The Four Texas Probate Choices When Someone Dies Without A Will
Since more than half of all Americans never create a Will or estate plan, there is a strong chance you may one day have to help manage this type of estate. Fortunately, Texas provides four viable approaches for handling such matters -- each with its own separate requirements and possible disadvantages. They are described below to make it easier for you to discuss your options with your lawyer.
Two approaches to handling an estate after someone died without a Will involve simply filing affidavits. The other two options include having a probate court help determine the official heirs of the person who died – or the formal filing (or request) for either a dependent or independent administration of the estate.
The four ways you can probate a Texas estate when there was no Will or estate plan
I. You might be able to file a Small Estate Affidavit.
Requirements for taking this approach – if the estate qualifies for it
The estate’s assets, minus the homestead and exempt property, must have a total value of $75,000 or less.
This affidavit can only be used to transfer title to a house that qualifies as a homestead. If other pieces of real estate are involved that require transfer, then this type of probate affidavit cannot be used.
Potential disadvantages of filing a small estate affidavit
At least two witnesses and all distributees of the estate must sign this affidavit. Since each person who signs the affidavit can later be held financially liable for all future transfers or payments made relying upon it, potential witnesses (and other signatories) are often unwilling to assume such a large degree of financial responsibility.
This approach cannot be used if the estate has any debts requiring payment. Since a court does not name a personal representative to handle all the estate’s assets and debts, there is no one eligible to handle the payment of debts.
II. You might be able to file an Affidavit of Heirship
Requirements for taking this approach
While it is not a strict requirement, this option is usually chosen when the only assets of
the deceased that require title transfers are pieces of real estate.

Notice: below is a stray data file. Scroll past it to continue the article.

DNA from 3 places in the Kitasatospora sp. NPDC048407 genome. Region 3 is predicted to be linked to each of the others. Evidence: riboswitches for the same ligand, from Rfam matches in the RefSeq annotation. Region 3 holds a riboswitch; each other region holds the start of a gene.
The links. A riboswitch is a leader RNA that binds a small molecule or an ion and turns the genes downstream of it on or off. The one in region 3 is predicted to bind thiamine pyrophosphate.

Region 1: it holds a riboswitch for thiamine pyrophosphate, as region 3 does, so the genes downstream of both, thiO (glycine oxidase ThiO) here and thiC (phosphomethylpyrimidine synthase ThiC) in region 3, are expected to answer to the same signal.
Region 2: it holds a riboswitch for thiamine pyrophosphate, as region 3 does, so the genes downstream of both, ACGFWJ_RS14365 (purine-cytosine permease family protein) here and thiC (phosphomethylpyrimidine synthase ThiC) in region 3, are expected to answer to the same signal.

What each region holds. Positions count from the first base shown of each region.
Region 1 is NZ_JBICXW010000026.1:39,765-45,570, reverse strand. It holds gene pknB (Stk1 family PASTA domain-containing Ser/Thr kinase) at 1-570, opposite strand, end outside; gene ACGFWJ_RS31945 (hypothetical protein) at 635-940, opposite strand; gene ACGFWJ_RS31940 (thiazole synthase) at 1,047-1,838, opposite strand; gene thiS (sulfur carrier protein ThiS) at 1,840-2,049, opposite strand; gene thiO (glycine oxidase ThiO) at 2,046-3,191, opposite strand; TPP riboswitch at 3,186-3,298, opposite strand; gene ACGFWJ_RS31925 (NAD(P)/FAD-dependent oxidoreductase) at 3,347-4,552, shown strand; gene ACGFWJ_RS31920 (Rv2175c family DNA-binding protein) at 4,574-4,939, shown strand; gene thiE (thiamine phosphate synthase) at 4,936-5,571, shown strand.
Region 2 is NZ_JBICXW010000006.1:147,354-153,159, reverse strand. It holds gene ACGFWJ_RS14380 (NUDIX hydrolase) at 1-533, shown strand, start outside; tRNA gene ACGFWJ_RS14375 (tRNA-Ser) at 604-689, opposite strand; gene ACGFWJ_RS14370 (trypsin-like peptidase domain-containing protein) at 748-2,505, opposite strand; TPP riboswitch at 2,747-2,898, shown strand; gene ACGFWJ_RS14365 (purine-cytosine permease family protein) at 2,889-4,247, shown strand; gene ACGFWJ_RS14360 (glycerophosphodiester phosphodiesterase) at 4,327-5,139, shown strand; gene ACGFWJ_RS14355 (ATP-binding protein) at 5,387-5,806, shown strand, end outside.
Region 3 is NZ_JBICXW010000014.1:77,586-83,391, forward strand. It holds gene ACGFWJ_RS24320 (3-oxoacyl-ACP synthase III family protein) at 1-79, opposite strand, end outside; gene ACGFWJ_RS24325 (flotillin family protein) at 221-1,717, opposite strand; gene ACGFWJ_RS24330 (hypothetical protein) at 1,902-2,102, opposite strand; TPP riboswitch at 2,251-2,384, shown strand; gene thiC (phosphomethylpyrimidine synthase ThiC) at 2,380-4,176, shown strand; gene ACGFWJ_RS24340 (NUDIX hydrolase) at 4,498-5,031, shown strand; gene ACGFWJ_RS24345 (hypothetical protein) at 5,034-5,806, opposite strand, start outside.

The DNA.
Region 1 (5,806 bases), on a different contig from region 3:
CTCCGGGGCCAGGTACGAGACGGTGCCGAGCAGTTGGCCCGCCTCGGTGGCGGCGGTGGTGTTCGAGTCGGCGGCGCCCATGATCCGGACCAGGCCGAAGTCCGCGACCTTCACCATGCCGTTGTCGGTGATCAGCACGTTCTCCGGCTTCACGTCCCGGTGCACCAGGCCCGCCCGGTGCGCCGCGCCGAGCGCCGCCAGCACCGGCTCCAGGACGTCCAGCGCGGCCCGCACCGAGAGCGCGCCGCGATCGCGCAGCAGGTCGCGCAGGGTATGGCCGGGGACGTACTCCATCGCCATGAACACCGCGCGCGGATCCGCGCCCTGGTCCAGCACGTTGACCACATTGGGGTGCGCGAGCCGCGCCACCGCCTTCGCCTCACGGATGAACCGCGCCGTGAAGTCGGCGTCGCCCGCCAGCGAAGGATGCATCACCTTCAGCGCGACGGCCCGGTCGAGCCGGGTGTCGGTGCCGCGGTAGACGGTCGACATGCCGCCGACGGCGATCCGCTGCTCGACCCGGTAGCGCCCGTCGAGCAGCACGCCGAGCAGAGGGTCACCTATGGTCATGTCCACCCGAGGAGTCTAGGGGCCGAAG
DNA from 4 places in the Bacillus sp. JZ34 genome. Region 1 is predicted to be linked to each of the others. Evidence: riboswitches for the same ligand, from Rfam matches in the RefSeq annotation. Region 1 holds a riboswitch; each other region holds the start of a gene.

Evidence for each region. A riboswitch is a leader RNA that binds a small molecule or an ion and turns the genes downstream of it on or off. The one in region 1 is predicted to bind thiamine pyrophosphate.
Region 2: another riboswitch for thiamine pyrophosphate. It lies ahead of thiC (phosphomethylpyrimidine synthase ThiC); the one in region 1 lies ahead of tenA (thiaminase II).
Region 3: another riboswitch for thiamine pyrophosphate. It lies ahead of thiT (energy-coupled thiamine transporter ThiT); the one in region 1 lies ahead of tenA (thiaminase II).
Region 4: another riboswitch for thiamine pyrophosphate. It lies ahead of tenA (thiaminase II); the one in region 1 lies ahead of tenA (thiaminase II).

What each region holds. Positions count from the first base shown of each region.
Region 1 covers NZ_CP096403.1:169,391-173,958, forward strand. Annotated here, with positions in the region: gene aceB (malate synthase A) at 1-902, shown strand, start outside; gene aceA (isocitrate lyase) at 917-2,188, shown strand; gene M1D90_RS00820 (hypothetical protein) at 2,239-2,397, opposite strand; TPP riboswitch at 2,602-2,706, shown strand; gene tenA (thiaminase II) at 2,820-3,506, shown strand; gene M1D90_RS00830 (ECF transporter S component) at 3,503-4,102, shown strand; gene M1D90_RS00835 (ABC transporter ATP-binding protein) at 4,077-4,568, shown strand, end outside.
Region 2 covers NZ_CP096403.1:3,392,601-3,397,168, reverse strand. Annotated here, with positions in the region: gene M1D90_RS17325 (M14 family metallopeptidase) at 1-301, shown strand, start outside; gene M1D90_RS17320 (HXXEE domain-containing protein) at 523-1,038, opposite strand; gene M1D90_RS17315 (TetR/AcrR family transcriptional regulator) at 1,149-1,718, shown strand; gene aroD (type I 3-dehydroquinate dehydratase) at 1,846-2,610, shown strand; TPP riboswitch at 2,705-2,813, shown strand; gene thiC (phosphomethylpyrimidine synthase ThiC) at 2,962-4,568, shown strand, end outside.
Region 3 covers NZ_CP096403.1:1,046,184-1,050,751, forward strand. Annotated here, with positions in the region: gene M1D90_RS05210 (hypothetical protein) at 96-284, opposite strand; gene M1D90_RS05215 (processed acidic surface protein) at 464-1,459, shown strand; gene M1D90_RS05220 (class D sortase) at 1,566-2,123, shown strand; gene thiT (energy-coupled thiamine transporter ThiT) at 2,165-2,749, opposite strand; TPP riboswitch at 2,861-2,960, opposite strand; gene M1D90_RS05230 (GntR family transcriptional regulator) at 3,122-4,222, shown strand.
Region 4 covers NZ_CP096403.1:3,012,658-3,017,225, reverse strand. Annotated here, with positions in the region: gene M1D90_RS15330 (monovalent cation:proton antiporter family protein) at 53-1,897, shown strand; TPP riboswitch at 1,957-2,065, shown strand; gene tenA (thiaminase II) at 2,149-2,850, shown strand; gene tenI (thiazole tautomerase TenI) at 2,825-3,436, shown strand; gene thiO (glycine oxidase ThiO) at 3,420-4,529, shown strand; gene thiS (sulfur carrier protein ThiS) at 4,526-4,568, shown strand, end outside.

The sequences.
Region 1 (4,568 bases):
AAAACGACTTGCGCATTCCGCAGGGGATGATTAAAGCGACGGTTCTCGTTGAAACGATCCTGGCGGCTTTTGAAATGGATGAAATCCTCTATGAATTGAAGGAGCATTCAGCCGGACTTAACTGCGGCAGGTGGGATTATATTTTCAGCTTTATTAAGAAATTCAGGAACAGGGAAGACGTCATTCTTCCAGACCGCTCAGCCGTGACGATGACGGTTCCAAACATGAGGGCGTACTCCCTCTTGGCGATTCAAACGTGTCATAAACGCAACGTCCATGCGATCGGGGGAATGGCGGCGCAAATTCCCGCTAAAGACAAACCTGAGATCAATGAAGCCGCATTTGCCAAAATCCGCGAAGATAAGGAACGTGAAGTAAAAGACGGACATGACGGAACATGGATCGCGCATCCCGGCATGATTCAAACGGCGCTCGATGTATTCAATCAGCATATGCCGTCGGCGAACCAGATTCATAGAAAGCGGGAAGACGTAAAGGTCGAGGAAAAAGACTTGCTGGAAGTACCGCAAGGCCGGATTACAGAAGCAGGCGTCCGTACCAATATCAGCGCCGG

Drawbacks to using an Affidavit of Heirship?
Although some financial institutions will allow the transfer of title to other types of (non-real estate) assets under this type of affidavit, that final decision can only be made by that outside entity.
No personal representative is appointed in this type of proceeding. Therefore, if the estate involved has debts, no one is authorized to collect all the assets together and then pay the debts.
All title companies do not accept Affidavits of Heirship. Furthermore, some of these companies may only accept this type of affidavit after two (or more) years have passed since it was signed.
The main or “qualified” advantage of this approach is that it costs less than the following two ways of managing an estate after someone dies without a Will in Texas.
III. You can ask a probate court to make a formal Determination of Heirship
This option is designed to firmly establish the distribution of assets to all proper or legal
heirs, under the Texas probate code’s intestacy provisions.
Advantages to taking this more costly approach
This choice greatly reduces the chances of fraud that are more likely to occur under the first two options named above since they do not involve any court hearings.
An attorney ad litem is appointed by the court. This person has the duty to investigate the decedent’s family history before submitting a formal report to the court (prior to its formal ruling on all the evidence presented).
Disadvantages to this approach to handling an estate when No Will was found
This process is more time-consuming. However, it provides third parties with verifiable evidence that the court had legal grounds for approving the transfer of title during its probate proceedings.
It is more costly since at least one court hearing will be scheduled.
IV. You can request either a Dependent or Independent Administration of the estate
This approach is chosen when the parties involved want the probate court to appoint a
formal administrator of the estate. (The only real difference between a “dependent” or
“independent” administration of an estate is the degree of court involvement. The
dependent type normally requires more court involvement or direction).
Advantages of dependent or independent administration of an estate
The court will appoint a personal representative and provide that person with formal letters of administration, granting that person the right to handle all negotiations with third parties regarding the estate’s assets.
Third parties are more likely to quickly provide all required documentation and data requested by the appointed representative, helping to streamline the probate process.
Two possible drawbacks to this approach
It is more expensive. While this is usually the most costly way to handle the estate of someone who has died without a Will, it can prove quite wise in the long run --since all matters will be carefully monitored by the court (even when handled by an “independent” administrator). This lowers the chances of a future need to return to court due to challenges based on fraud.
It can prove to be more time-consuming. However, many people who can afford this approach consider it a very valid trade-off compared to only using affidavits that may not be acceptable to all parties.
Please don’t hesitate to contact one of our Murray Lobb attorneys when you need help managing the estate of someone else. Our firm has extensive probate and estate planning experience that allows us to provide you with fully trustworthy legal advice.